Are County and Deputy Sheriffs 'Public Employer' and 'Public Employees' Under Florida Statutory Scheme of Collective Bargaining ?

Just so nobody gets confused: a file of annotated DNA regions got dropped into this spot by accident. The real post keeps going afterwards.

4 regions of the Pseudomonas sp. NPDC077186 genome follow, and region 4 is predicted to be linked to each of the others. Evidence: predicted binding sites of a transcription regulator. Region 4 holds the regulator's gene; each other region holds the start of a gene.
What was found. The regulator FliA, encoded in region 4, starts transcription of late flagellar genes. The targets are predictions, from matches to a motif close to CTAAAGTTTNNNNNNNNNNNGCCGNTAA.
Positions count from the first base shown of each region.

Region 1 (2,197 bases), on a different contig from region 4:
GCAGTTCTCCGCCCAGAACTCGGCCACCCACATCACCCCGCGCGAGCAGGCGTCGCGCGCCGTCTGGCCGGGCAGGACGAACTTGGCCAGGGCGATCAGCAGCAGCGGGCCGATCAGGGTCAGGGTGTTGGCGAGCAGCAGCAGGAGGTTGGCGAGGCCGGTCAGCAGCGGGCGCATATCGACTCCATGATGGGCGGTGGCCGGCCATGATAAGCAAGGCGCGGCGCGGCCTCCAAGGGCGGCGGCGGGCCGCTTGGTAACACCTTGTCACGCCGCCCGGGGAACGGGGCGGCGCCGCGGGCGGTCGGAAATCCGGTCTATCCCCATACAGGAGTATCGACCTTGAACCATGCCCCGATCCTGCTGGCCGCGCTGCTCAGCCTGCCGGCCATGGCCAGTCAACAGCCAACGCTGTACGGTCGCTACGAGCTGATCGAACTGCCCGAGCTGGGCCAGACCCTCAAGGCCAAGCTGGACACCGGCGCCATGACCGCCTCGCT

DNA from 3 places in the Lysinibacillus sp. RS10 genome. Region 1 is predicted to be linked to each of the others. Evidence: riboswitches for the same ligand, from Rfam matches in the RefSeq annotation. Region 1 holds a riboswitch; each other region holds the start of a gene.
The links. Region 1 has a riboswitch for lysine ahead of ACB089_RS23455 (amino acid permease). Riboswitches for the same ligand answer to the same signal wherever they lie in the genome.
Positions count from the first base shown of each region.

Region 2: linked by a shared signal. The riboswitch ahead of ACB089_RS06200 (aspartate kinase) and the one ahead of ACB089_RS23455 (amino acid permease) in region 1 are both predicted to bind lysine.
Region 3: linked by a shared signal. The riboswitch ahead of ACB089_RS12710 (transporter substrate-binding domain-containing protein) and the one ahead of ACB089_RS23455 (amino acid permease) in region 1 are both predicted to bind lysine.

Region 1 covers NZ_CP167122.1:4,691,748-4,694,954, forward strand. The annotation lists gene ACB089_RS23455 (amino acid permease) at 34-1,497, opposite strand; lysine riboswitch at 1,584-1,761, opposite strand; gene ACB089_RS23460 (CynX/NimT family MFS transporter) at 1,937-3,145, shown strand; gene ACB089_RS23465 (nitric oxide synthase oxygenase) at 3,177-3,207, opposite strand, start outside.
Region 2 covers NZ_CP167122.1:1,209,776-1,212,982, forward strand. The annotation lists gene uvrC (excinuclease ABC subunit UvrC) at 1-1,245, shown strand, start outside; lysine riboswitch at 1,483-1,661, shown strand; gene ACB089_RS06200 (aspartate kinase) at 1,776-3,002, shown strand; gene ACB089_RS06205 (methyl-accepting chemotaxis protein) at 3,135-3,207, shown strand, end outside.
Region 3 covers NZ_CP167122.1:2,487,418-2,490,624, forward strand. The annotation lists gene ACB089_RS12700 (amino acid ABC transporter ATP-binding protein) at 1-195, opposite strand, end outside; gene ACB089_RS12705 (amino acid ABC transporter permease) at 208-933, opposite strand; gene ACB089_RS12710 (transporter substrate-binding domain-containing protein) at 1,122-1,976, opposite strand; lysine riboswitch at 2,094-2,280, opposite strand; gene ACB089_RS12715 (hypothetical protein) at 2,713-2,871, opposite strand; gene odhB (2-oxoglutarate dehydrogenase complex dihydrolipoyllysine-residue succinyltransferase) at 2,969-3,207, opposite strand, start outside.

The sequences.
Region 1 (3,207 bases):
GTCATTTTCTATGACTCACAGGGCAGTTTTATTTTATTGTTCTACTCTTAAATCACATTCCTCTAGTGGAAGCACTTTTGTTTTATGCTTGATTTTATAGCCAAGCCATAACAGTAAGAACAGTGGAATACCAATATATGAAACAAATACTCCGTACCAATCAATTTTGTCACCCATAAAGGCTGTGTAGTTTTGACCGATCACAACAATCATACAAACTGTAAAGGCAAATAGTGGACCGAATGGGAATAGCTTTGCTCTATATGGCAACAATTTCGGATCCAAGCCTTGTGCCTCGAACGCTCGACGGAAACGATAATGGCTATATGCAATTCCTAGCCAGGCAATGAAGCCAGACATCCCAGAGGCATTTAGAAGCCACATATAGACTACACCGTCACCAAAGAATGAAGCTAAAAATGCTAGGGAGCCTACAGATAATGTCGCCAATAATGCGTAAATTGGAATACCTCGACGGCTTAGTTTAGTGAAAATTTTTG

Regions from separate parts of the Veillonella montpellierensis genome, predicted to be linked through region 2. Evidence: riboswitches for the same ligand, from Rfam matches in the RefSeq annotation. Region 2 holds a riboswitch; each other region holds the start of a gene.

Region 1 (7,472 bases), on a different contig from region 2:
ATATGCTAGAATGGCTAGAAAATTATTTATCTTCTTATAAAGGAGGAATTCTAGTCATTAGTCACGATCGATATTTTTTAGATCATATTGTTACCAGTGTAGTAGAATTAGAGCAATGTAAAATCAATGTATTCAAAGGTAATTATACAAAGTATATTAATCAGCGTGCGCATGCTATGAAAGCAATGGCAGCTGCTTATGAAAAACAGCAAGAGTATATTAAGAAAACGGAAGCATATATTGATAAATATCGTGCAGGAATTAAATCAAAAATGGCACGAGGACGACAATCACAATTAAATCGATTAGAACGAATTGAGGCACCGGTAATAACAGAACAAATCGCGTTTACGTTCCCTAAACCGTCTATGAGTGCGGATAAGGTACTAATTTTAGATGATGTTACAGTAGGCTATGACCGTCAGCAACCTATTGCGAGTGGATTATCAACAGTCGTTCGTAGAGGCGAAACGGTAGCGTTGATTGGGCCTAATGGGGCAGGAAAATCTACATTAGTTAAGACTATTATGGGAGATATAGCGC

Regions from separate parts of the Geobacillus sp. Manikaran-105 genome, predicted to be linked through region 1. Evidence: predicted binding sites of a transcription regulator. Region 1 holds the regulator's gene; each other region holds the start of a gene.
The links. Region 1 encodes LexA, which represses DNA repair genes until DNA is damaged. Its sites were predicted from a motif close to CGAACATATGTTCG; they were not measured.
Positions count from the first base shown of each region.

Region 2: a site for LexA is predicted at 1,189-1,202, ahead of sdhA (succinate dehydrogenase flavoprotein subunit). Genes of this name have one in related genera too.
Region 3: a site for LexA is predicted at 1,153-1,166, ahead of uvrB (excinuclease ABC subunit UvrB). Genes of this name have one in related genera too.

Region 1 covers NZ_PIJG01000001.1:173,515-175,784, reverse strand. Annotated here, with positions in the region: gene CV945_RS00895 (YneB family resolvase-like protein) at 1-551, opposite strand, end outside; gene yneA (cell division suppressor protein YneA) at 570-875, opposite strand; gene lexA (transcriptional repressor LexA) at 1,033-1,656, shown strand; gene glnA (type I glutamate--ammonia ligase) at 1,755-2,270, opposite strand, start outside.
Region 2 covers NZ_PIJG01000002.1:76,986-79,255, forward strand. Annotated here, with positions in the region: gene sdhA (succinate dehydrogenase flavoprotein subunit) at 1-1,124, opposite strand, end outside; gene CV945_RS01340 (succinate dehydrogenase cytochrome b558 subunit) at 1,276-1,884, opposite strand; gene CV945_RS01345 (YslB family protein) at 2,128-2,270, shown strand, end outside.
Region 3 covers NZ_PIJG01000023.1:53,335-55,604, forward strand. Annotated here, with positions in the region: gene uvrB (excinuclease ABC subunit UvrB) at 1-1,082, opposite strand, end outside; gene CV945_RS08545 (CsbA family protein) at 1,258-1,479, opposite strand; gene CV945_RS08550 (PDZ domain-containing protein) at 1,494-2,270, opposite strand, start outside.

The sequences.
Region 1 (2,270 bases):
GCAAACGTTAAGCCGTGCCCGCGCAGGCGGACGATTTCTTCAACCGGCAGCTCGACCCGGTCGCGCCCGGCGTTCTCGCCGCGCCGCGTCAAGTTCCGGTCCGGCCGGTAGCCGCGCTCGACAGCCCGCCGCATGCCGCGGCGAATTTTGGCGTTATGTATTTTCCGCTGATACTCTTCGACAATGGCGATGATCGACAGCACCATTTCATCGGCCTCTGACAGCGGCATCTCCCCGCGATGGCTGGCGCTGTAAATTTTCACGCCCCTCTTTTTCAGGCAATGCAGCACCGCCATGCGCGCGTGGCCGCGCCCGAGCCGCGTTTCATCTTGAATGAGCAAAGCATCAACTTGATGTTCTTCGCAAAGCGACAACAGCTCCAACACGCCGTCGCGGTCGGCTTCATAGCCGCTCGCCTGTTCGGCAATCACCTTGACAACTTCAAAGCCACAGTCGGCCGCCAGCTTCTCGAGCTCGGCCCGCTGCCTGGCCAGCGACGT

In Murphy v. Mack, 358 So.2d 822 (Fla. 1978), the Court considered whether the county sheriff was a "public employer" and deputy sheriffs "public employees" under the Florida statutory scheme of collective bargaining. The Court held that the county sheriff was a public employer; however, it held that deputy sheriffs were not public employees. Id. at 824 ("We find that the language employed by the Legislature in Chapter 447, Florida Statutes (1975), does not reveal a legislative intent to include appointed deputy sheriffs within the definition of 'public employee.'"). In Service Employees International Union Local 16, AFL-CIO v. Public Employees Relations Commission, et al., 752 So.2d 569, No. SC 94427 (Fla. January 13, 2000) the Court was presented with a similar question certified by the Fifth District involving public employees who have historically been categorized as "deputies": Are deputy court clerks, unlike deputy sheriffs, public employees within the contemplation of section 447.203(3), Florida Statutes? 752 So.2d at 570. The Court answered affirmatively and held that deputy clerks were in fact public employees entitled to collective bargaining rights under section 447.203, Florida Statutes (1997). The Court acknowledged that in the past a "deputy" may have occupied a special place inasmuch as a "deputy functioned as the alter ego, so to speak, or second in command to the principal." Id. 752 So.2d at 572. In this respect, the Court noted, deputies were in fact managerial-level employees who could take charge in the principal's absence. However, the Court found: Times have changed and the public officials who once required one or two deputies to assist them in their tasks now might require a host of assistants. Further, the range of tasks performed by these workers has expanded and the tasks themselves have become specialized. For instance, a clerk of court today might employ a score or more skilled workers as bookkeepers, archivists, filing clerks, typists, and receptionists. In deference to tradition, such employees are often still called "deputies," but their positions bear little resemblance to the deputies of old. As noted by the district court below, the deputies of today often "look surprisingly like other public employees." Various public officials are currently authorized under Florida Statutes to appoint deputies--e.g., sheriffs, clerks of court, property appraisers, and tax collectors. Id. In Service Employees, the Court further observed that "Murphy appears to have exalted form over substance in contravention of the plain language and broad purpose of the Act." The Court also noted that the "appointed/employed" distinction was of little significance under chapter 447, Florida Statutes (1997), because the definition of "public employee" in section 447.203 itself drew no such distinction. The Court explained that there was simply no basis for excluding a "deputy" from the protection of chapter 447: There are two basic categories of persons who work for the public: (1) employees in the ordinary sense of the word; (2) managerial level employees (as well as various other specialized workers). Employees in the ordinary sense of the word are considered "public employees" under the Act and their right to collectively bargain is protected. Managerial level employees, on the other hand, are not considered "public employees" and their right to collectively bargain is not protected by the Act. 752 So.2d at 572.